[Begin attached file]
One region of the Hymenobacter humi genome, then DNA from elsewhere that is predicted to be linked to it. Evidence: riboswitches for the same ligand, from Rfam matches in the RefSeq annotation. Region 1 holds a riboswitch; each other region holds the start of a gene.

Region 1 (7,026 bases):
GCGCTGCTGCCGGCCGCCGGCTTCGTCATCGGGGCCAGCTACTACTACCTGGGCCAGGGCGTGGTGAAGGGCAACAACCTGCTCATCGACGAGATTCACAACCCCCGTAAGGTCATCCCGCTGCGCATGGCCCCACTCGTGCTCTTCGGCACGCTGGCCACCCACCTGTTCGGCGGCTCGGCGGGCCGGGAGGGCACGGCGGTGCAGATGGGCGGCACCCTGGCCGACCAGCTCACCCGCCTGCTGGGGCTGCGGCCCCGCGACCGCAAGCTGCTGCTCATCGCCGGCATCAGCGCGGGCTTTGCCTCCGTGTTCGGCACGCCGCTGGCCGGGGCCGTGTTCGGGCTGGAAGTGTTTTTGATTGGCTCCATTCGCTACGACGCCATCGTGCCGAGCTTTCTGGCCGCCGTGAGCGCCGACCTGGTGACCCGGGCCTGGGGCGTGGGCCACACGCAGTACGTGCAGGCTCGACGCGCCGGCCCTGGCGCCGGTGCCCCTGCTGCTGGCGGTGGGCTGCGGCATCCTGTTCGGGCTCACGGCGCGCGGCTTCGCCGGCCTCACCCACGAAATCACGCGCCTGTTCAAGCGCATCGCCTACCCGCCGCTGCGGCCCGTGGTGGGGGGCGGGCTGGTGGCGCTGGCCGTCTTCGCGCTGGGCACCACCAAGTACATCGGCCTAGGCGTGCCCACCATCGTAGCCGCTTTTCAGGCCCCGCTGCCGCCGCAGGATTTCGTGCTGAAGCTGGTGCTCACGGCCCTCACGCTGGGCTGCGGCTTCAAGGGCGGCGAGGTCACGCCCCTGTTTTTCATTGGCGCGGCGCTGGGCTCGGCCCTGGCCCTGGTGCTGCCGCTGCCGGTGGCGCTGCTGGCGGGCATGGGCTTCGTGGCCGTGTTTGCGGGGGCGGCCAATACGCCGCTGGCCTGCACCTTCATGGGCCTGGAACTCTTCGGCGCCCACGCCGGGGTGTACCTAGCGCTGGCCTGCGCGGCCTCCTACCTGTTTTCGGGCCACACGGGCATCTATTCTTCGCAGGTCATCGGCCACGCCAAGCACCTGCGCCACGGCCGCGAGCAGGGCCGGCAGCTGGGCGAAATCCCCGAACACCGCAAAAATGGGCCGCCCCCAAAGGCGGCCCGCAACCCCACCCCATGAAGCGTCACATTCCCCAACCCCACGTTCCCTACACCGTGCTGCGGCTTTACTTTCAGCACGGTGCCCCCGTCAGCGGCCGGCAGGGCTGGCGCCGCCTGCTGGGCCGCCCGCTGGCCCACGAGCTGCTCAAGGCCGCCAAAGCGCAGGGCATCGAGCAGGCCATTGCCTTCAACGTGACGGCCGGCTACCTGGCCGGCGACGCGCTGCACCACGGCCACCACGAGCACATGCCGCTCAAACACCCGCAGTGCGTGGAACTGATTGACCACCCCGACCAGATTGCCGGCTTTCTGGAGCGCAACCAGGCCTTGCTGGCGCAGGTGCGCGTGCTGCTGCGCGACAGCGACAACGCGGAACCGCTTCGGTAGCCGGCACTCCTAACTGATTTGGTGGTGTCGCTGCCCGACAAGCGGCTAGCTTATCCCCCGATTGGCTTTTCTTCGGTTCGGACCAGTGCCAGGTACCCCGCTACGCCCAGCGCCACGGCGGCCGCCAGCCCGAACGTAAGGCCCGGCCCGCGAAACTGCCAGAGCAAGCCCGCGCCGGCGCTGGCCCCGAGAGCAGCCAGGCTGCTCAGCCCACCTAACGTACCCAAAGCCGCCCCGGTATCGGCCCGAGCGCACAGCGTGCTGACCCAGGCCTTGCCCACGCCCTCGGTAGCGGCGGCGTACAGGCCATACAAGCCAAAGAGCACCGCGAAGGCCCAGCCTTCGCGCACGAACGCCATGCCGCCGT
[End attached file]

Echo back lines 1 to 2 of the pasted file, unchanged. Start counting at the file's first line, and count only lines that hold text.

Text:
One region of the Hymenobacter humi genome, then DNA from elsewhere that is predicted to be linked to it. Evidence: riboswitches for the same ligand, from Rfam matches in the RefSeq annotation. Region 1 holds a riboswitch; each other region holds the start of a gene.

Region 1 (7,026 bases):